By Nick Candiotto
Since 1988, the Ontario Association of Youth Employment Centres (OAYEC) has focused on helping young people reach both employment and life goals.
Through a network of more than 70 youth employment centres across the province that deliver accessible, high-quality, outcome-based employment services, OAYEC builds futures.
| Linda McGrath Project co-ordinator
"There's a wonderful potential workforce that's not being utilized right now and we have to find a way to change that," says Linda McGrath, project co-ordinator of OAYEC's Youth Employment Job Development project. OAYEC's support of the centres is multi-faceted -- the most obvious being the creation of public awareness about employment issues facing the youth of Ontario.
It is their hope that this awareness will lead business to seek out the services of the employment centres -- and to hire the youth who use them.
In addition, OAYEC conducts research on youth employment issues and offers wide distribution of the results. The employment centres embody OAYEC's commitment to remaining at the forefront of knowledge and practice related to youth employment. Managers and staff are provided with professional development opportunities aimed at enhancing youth employment services.
"The double cohort is a perfect example. While everybody was focused on the two classes heading into universities and colleges, we concentrated on the two years of people trying to get into the workforce.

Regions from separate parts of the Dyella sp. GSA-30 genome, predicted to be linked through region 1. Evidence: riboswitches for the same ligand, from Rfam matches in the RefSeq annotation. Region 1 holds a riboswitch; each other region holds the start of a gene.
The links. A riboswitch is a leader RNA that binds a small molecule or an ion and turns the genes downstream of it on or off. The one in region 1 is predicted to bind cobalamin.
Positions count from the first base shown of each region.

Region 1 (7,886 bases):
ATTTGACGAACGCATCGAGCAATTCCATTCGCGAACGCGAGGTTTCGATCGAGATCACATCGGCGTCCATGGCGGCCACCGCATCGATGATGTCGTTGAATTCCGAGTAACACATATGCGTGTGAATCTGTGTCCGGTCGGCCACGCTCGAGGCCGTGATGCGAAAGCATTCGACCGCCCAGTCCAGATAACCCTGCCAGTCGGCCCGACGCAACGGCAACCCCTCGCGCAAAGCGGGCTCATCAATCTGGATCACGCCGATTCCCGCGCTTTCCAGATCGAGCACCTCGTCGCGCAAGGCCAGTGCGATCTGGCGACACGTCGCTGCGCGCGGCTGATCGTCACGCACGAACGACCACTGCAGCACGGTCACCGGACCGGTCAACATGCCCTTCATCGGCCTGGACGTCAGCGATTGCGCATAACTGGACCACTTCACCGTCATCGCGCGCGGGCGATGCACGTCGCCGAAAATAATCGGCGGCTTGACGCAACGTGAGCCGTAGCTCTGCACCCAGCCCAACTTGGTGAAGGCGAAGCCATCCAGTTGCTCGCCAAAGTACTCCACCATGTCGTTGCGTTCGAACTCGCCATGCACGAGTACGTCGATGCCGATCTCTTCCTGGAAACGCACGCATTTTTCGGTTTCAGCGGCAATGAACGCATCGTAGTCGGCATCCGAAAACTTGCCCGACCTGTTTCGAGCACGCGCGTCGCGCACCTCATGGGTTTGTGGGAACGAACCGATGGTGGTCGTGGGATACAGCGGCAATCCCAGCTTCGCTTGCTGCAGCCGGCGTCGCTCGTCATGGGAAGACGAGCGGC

Nobody has focused on them very much or on the continued effects of the double cohort in the workplace," McGrath says.
Funded through a combination of federal, provincial and municipal programs, youth employment centres offer job placement services to industry at no cost to the employer.
"There are many programs available and our job is to make employers aware of the services and the free support available to them," McGrath says.
The centres aim to place young people between ages 15 and 30 into the right job to capitalize on their energy and abilities.
In addition, the success of the centres relies on the active participation of employers at both the local and provincial level -- more than 5,000 companies used the centres' services in 2003 in Toronto alone.
"Between all our agencies, there are thousands of youths available. We need business to invest time, not money. By presenting a youth with a job opportunity we all win," McGrath says.
The fact that the country will soon be facing a shortage of skilled tradespeople as baby-boomers begin to retire is not lost on the centres.
With extensive experience working in youth employment, they have a history of successfully matching abilities with an employer's needs. Through these successful matches, the centres hope to ensure today's youth become vital members of tomorrow's workforce.
"Youth unemployment continues to be very high ... double the national unemployment rate (hovering around 15%) ... The real message is that we need to invest in the youth of today in order to ensure a prosperous tomorrow for all," McGrath says.
Over the next 12 weeks, Career Connection will profile young people and employers who have been supported by the youth employment centres in the Toronto area.
For more information about the program itself, or to find the centre in your area, contact OAYEC at 416-323-9557.
You can also visit the OAYEC website at www.oayec.org
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